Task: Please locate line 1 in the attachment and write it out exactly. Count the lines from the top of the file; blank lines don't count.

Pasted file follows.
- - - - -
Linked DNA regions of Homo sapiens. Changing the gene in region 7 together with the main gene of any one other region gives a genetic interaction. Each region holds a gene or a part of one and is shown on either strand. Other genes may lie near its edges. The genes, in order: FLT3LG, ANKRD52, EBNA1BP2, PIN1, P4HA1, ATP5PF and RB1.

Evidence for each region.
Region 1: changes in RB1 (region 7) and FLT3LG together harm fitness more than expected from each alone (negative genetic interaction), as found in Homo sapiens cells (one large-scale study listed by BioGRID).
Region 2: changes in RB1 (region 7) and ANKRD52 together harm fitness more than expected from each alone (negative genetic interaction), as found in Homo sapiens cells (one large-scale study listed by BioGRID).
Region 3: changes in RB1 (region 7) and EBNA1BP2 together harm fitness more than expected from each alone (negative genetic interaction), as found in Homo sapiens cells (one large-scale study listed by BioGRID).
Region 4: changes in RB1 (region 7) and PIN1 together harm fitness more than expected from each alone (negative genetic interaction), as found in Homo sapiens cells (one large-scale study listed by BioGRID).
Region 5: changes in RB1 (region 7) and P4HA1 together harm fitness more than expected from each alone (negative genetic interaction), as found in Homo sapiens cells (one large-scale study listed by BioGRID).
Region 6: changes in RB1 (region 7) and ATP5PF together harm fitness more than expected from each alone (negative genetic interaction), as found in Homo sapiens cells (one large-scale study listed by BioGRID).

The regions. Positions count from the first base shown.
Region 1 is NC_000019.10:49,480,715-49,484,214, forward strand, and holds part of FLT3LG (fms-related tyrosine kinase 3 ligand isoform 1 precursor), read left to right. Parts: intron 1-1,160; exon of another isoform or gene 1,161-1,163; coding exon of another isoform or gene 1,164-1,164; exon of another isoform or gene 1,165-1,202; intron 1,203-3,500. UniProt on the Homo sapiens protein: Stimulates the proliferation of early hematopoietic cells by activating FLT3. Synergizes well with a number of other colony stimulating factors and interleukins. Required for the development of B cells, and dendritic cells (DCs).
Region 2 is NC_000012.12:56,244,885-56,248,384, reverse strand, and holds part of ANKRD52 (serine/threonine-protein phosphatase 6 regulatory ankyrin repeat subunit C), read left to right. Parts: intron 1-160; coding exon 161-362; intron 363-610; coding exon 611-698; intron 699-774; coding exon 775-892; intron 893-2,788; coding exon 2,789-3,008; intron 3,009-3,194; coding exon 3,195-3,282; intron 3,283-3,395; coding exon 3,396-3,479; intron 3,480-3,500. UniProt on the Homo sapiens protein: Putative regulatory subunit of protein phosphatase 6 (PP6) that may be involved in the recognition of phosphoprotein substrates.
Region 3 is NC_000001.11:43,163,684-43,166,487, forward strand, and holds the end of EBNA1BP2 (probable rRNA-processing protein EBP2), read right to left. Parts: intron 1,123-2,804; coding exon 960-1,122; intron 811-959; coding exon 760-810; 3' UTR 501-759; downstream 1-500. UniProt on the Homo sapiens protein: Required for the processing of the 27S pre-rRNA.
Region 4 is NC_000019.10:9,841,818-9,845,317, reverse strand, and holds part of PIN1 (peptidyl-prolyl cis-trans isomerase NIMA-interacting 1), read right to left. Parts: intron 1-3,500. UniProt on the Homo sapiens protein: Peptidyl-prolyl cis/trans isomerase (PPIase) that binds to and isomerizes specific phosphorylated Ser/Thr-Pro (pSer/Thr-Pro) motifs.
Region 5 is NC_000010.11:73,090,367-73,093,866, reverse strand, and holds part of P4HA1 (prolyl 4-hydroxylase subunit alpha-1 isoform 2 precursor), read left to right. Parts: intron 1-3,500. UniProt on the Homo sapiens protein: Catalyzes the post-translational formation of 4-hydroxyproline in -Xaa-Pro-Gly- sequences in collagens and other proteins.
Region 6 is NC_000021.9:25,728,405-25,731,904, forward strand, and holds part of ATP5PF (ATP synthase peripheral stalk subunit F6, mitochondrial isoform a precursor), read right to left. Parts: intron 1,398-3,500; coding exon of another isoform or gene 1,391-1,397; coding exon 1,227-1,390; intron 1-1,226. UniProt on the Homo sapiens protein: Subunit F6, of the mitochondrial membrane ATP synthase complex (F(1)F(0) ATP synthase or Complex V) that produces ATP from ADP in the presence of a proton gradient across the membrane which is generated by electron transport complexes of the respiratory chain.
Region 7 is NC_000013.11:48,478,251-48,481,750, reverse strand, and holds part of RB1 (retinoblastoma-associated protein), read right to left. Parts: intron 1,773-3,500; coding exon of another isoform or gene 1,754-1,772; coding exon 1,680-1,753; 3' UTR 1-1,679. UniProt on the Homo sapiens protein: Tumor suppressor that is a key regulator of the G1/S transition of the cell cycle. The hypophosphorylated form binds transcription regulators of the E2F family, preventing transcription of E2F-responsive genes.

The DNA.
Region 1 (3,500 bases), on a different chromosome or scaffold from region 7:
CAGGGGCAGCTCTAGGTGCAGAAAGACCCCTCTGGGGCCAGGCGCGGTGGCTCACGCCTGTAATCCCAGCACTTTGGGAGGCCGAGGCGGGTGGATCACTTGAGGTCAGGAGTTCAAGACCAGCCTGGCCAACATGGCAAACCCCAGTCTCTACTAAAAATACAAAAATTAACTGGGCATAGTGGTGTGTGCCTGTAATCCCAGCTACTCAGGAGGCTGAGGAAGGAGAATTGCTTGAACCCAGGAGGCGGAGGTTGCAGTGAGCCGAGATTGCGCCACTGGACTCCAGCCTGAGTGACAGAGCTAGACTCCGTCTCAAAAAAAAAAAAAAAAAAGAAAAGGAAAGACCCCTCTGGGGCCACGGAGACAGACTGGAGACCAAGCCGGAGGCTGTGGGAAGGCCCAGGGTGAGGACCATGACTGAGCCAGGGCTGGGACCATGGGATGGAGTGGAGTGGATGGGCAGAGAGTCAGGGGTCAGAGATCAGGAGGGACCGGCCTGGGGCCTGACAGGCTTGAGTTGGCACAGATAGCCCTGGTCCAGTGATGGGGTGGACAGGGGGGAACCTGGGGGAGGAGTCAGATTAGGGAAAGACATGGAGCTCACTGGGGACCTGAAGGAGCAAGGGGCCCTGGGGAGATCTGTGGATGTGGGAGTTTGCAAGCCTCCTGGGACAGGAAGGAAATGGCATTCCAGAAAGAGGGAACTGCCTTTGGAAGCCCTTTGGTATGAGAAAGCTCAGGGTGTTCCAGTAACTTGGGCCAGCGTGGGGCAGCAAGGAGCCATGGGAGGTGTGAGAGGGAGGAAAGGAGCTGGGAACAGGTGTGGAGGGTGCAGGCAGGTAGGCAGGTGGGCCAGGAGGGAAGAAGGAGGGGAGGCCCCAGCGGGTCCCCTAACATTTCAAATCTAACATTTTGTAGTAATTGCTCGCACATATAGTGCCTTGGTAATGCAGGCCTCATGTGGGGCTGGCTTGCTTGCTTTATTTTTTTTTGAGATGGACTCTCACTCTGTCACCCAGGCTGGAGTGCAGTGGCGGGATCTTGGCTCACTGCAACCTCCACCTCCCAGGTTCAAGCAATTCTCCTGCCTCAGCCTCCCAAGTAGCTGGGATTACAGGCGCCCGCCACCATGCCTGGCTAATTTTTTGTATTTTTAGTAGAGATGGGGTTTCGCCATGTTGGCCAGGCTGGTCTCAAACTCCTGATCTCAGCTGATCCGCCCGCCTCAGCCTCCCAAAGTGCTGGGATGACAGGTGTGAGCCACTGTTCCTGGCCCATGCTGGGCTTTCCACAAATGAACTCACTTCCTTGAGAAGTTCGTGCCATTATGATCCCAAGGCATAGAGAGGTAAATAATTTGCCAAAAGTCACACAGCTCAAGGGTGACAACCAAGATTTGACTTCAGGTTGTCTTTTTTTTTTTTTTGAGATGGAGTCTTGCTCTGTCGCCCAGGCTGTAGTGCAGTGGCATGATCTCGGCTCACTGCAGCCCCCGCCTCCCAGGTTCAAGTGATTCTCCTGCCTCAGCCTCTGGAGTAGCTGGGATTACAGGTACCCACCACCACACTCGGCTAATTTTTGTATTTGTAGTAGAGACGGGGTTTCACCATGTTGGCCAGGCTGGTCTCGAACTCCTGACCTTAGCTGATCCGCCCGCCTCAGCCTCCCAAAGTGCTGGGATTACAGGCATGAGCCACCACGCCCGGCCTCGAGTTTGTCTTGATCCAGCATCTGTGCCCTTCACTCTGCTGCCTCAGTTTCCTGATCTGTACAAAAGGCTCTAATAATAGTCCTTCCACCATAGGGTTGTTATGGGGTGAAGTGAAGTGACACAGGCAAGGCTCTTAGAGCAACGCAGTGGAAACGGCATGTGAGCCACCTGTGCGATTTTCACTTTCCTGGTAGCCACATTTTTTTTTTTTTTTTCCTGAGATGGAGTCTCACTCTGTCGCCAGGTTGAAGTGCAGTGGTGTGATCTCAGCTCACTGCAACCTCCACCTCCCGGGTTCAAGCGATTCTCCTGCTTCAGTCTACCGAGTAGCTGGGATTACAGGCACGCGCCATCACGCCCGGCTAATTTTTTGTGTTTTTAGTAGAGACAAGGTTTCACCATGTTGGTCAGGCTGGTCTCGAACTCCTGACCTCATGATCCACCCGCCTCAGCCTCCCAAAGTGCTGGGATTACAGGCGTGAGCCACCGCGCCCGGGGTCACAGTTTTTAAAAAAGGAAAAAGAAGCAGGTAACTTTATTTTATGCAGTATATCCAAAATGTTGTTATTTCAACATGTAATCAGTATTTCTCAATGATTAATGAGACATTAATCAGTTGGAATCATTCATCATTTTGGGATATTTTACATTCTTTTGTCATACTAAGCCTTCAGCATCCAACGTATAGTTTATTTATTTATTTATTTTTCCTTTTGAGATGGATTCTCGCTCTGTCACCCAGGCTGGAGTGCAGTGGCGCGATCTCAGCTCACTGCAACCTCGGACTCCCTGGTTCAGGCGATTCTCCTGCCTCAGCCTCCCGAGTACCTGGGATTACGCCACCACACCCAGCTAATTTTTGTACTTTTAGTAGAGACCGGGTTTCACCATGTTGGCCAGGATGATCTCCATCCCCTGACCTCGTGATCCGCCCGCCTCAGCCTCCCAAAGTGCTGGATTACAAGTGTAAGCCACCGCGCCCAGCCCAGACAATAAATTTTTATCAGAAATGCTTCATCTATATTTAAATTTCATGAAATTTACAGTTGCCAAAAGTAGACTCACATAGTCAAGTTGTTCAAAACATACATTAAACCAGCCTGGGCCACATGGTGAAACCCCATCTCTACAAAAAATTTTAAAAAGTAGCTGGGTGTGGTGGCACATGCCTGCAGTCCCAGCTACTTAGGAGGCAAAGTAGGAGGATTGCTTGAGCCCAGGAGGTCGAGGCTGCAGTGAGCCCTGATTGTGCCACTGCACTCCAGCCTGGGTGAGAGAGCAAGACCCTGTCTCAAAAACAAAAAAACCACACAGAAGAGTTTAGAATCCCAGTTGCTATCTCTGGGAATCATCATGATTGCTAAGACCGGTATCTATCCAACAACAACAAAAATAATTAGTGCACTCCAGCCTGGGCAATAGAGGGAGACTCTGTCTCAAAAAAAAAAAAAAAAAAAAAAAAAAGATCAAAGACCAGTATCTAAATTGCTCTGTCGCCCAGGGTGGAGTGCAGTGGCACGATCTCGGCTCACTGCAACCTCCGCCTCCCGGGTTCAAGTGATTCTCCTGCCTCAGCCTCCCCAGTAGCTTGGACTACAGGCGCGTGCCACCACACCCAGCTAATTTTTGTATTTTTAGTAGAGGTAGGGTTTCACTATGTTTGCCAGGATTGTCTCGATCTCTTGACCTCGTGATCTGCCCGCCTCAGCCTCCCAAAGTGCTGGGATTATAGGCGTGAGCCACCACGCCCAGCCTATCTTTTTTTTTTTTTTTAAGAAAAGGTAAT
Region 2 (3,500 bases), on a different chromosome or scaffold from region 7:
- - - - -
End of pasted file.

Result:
Linked DNA regions of Homo sapiens. Changing the gene in region 7 together with the main gene of any one other region gives a genetic interaction. Each region holds a gene or a part of one and is shown on either strand. Other genes may lie near its edges. The genes, in order: FLT3LG, ANKRD52, EBNA1BP2, PIN1, P4HA1, ATP5PF and RB1.